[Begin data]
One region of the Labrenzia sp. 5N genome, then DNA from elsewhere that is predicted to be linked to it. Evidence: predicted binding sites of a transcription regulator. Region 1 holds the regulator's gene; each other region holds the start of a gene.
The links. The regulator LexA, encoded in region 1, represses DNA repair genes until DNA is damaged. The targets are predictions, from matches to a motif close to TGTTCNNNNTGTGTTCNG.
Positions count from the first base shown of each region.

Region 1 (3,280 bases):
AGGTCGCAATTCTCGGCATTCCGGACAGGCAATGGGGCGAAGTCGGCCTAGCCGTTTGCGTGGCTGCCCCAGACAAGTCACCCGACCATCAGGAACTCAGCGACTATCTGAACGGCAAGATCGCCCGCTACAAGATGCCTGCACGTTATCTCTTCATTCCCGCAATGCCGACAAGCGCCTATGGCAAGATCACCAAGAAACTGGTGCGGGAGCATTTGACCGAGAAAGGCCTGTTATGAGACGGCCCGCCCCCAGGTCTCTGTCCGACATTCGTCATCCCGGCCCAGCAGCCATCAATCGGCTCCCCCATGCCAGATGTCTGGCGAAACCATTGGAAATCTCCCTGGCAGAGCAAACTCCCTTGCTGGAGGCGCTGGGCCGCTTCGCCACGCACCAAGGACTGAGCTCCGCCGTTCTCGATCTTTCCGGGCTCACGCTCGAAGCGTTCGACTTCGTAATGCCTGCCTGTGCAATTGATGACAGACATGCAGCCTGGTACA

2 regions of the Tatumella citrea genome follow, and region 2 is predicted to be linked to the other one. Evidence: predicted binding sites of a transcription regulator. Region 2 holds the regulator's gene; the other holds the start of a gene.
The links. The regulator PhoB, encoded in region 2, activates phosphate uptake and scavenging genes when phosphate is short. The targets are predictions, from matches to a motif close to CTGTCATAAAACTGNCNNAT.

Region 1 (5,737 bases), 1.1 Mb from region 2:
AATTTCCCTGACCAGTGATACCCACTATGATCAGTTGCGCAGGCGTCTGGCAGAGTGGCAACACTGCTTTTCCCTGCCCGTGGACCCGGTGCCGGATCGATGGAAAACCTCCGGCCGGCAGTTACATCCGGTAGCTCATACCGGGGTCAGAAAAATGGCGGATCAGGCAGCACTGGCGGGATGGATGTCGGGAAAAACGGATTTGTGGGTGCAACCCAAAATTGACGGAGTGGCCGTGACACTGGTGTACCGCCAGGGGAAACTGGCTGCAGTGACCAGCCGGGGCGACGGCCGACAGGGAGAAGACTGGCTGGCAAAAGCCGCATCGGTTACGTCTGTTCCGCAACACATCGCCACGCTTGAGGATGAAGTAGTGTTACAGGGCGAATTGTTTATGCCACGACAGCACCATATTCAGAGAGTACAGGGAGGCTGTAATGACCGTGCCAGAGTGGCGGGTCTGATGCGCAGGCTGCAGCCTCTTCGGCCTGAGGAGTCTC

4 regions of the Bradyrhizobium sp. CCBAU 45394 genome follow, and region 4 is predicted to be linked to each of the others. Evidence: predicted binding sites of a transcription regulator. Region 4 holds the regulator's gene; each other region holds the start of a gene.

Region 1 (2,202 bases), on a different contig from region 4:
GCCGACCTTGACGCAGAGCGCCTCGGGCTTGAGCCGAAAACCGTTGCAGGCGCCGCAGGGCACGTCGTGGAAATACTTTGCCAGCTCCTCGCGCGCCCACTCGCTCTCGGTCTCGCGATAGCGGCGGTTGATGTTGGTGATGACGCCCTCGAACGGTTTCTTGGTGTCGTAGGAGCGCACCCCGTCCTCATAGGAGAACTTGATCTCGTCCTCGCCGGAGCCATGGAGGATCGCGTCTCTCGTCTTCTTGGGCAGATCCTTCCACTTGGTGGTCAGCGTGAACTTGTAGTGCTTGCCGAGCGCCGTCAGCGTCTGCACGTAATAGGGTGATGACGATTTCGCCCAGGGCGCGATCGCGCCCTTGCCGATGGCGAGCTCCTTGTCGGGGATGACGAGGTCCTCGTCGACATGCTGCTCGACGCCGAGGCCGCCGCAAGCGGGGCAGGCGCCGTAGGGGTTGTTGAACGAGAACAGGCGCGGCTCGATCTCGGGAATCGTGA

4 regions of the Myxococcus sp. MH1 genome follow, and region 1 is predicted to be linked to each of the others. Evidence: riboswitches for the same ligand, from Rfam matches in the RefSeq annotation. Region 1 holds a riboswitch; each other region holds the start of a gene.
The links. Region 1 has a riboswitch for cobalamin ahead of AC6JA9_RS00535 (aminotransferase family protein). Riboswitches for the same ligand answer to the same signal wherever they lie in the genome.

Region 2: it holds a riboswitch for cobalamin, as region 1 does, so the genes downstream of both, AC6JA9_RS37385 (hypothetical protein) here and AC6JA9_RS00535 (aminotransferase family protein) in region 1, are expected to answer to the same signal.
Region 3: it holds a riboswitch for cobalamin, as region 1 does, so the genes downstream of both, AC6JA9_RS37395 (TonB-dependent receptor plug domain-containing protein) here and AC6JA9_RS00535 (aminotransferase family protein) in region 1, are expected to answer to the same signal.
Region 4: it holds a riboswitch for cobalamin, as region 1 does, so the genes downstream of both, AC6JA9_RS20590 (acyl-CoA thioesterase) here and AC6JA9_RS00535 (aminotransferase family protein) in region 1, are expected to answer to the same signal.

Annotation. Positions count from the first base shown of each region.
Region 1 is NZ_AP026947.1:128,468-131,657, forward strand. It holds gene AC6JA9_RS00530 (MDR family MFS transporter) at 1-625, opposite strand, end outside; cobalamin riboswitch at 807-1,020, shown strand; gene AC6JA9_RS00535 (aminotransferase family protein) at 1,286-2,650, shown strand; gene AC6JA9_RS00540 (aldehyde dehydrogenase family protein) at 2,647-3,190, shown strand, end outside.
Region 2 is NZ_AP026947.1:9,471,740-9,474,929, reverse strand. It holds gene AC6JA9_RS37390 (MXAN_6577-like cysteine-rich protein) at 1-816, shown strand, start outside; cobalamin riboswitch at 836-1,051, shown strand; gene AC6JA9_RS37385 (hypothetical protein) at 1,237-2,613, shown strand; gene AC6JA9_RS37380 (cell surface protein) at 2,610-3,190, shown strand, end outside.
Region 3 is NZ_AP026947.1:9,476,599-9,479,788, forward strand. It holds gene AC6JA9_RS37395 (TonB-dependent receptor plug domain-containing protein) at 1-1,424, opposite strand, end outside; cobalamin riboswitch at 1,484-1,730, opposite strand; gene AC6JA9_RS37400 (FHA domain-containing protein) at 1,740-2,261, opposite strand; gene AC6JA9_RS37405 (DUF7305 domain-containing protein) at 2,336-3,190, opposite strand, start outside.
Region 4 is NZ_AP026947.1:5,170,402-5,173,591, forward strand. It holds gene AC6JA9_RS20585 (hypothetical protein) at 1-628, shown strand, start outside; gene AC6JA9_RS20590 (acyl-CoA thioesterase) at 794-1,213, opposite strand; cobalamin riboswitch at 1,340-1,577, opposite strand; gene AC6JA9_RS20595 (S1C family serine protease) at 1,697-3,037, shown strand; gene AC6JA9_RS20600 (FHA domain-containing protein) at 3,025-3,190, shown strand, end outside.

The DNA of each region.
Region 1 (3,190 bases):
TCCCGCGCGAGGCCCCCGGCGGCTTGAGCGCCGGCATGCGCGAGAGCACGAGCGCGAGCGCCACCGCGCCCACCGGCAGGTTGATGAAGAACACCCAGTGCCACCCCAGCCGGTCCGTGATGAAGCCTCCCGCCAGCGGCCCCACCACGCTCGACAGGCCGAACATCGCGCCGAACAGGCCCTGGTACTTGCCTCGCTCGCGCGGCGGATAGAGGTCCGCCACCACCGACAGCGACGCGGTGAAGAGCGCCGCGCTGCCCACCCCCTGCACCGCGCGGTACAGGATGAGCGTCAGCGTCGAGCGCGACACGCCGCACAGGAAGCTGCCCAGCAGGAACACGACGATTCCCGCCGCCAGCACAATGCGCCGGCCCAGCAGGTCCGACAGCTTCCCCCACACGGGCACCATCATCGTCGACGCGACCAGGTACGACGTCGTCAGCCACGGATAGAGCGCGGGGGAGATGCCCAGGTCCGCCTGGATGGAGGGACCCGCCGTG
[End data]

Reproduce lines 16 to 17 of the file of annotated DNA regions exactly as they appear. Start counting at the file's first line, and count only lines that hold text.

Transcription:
Region 3: it holds a riboswitch for cobalamin, as region 1 does, so the genes downstream of both, AC6JA9_RS37395 (TonB-dependent receptor plug domain-containing protein) here and AC6JA9_RS00535 (aminotransferase family protein) in region 1, are expected to answer to the same signal.
Region 4: it holds a riboswitch for cobalamin, as region 1 does, so the genes downstream of both, AC6JA9_RS20590 (acyl-CoA thioesterase) here and AC6JA9_RS00535 (aminotransferase family protein) in region 1, are expected to answer to the same signal.